Witches and Witch-Hunts: A Global History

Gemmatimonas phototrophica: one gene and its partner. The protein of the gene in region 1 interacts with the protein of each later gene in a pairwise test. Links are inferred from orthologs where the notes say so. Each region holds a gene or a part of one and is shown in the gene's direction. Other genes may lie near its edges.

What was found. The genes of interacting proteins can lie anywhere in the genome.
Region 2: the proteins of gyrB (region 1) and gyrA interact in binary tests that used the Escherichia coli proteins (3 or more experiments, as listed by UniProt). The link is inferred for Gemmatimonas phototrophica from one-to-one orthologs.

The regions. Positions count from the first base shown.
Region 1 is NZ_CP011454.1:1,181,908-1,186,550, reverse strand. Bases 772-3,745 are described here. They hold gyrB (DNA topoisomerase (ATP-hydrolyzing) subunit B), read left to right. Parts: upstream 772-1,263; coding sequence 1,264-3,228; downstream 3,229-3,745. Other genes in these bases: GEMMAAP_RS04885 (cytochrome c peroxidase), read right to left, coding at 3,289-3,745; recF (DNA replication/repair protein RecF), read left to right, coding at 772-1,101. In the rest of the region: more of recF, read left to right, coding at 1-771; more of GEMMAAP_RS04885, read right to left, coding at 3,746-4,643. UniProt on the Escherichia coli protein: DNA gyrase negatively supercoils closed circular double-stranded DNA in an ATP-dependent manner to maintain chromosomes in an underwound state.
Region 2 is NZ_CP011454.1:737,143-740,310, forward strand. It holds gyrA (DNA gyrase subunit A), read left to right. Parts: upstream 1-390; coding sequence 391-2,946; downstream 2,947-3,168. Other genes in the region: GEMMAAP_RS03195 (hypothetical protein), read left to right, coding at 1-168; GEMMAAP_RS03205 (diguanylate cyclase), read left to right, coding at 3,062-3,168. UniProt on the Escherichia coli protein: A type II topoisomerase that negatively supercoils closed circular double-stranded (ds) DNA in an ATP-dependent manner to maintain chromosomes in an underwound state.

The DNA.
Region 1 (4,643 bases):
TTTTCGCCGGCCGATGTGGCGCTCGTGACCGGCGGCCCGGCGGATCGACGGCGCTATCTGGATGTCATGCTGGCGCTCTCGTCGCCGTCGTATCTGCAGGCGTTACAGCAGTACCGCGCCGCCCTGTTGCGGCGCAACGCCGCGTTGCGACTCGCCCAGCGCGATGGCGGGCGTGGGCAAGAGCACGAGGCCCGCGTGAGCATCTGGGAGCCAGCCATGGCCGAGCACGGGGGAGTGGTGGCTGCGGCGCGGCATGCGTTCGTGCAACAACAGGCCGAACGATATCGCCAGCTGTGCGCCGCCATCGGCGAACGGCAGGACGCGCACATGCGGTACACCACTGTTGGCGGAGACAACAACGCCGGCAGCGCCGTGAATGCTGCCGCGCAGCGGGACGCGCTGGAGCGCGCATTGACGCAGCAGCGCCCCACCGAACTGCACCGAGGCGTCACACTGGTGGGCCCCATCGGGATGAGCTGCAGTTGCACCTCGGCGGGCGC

When Alan Macfarlane and Keith Thomas reinvigorated the study of historical European and particularly English witchcraft in the early 1970s, they were heavily influenced by studies of witchcraft in Africa, particularly the work of E. E. Evans-Pritchard done decades earlier. While they did not primarily [End Page 121] write comparative histories (only the final section of Macfarlane’s book is explicitly comparative), they drew on anthropological models to help them understand how belief in and fear of witches might have functioned in early modern English society. A door could have been flung open between the study of European and non-European systems of witchcraft. Instead, as histories of the European witch hunts proliferated in the 1970s, 1980s, and 1990s, most scholars avoided broad, comparative arguments. Instead they stressed the particular nature of witchcraft in early modern Europe, with conceptions of “the witch” deeply rooted in Christian theology and demonology. Now Wolfgang Behringer, a major scholar of early modern witchcraft, wants to redress this tendency. His focus is witch-hunting—legal or quasi-legal actions taken against those supposed to have performed some type of maleficent magic against their neighbors. He begins not in Europe but in modern South Africa, where in 1990 a hunt claimed thirty victims. Throughout the 1990s, he notes, witch-hunting actually increased in South Africa and other parts of the African continent. He therefore contends that a purely Eurocentric, predominantly Christian conception of witchcraft is “no longer acceptable” (p. 3), nor is the comfortable notion that witch-hunting is an essentially “closed chapter in the history of mankind” (p. 8).